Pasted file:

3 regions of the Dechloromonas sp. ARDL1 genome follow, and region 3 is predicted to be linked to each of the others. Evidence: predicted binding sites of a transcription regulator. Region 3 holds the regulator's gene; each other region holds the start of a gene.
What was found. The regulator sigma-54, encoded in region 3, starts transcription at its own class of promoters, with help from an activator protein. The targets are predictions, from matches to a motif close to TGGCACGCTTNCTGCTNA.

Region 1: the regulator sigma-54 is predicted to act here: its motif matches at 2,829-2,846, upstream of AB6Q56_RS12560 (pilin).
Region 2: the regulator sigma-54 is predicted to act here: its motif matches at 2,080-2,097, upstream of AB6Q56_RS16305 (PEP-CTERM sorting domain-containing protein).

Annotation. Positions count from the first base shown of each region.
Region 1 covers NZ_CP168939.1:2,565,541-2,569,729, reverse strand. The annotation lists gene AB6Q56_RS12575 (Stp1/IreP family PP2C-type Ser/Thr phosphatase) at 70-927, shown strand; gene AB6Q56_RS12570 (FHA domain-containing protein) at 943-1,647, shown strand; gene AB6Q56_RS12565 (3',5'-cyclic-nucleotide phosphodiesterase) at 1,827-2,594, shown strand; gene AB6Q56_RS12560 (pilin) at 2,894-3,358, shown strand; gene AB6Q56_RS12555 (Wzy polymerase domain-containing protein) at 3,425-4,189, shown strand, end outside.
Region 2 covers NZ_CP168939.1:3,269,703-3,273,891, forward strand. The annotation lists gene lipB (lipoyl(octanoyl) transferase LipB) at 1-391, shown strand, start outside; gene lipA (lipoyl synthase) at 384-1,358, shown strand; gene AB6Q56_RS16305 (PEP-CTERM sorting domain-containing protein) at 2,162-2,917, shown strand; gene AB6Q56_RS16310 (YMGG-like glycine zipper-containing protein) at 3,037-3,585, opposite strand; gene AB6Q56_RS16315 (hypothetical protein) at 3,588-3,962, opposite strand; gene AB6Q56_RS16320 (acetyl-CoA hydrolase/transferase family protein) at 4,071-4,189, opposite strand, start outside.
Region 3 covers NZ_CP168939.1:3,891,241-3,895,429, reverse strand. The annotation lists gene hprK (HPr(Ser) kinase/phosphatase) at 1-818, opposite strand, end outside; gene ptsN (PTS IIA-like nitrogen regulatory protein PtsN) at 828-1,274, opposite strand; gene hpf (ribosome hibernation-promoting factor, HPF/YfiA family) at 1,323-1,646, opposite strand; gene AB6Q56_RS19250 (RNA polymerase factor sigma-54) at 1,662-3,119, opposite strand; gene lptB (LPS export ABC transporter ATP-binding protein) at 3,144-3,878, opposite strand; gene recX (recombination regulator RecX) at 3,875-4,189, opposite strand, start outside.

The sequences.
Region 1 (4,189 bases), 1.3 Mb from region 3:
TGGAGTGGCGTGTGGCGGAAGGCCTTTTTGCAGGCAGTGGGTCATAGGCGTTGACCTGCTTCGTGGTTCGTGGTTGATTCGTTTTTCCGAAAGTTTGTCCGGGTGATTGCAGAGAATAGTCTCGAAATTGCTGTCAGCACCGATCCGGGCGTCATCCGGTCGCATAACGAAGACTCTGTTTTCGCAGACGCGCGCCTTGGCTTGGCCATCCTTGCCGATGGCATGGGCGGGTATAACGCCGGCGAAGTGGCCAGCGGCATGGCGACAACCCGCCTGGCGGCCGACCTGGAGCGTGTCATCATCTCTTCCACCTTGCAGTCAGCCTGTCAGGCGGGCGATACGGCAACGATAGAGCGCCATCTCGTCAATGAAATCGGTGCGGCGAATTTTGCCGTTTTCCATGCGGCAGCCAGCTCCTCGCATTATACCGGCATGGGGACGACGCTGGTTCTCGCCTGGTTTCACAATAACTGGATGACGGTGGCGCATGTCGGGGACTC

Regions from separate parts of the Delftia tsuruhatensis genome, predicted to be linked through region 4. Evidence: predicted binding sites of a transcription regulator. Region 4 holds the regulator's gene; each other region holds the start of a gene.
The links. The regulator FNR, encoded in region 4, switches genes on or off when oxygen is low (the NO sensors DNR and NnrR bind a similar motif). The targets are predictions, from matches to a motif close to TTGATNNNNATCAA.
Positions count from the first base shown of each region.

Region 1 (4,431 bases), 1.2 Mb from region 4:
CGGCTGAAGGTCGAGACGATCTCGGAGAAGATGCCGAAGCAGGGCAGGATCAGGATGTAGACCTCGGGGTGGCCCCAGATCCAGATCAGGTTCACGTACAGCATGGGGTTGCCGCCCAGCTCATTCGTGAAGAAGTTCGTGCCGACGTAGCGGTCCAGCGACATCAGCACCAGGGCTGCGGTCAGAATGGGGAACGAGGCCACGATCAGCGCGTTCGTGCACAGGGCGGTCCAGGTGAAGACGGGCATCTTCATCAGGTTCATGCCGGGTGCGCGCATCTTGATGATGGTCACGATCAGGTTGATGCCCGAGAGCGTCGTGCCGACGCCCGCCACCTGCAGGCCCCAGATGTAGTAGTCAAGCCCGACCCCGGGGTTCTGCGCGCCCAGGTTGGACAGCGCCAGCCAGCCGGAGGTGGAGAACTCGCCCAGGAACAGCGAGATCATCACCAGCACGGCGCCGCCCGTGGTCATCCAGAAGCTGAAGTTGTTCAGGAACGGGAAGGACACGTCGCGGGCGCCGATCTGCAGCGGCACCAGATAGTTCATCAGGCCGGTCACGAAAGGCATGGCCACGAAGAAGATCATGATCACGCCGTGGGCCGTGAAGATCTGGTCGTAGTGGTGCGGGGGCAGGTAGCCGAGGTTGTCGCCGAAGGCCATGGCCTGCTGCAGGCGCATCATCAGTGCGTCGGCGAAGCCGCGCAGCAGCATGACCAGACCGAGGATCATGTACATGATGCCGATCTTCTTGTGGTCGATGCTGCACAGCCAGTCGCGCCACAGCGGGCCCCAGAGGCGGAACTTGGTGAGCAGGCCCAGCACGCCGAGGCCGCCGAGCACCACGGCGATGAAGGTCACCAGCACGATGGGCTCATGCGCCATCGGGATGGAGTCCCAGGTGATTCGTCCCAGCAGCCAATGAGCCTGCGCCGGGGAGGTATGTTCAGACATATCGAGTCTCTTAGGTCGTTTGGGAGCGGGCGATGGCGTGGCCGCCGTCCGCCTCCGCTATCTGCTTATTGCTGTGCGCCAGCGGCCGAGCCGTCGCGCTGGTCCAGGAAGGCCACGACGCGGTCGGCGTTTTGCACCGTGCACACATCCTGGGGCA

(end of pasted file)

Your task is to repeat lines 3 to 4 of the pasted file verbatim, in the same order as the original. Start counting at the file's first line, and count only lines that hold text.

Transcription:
Region 1: the regulator sigma-54 is predicted to act here: its motif matches at 2,829-2,846, upstream of AB6Q56_RS12560 (pilin).
Region 2: the regulator sigma-54 is predicted to act here: its motif matches at 2,080-2,097, upstream of AB6Q56_RS16305 (PEP-CTERM sorting domain-containing protein).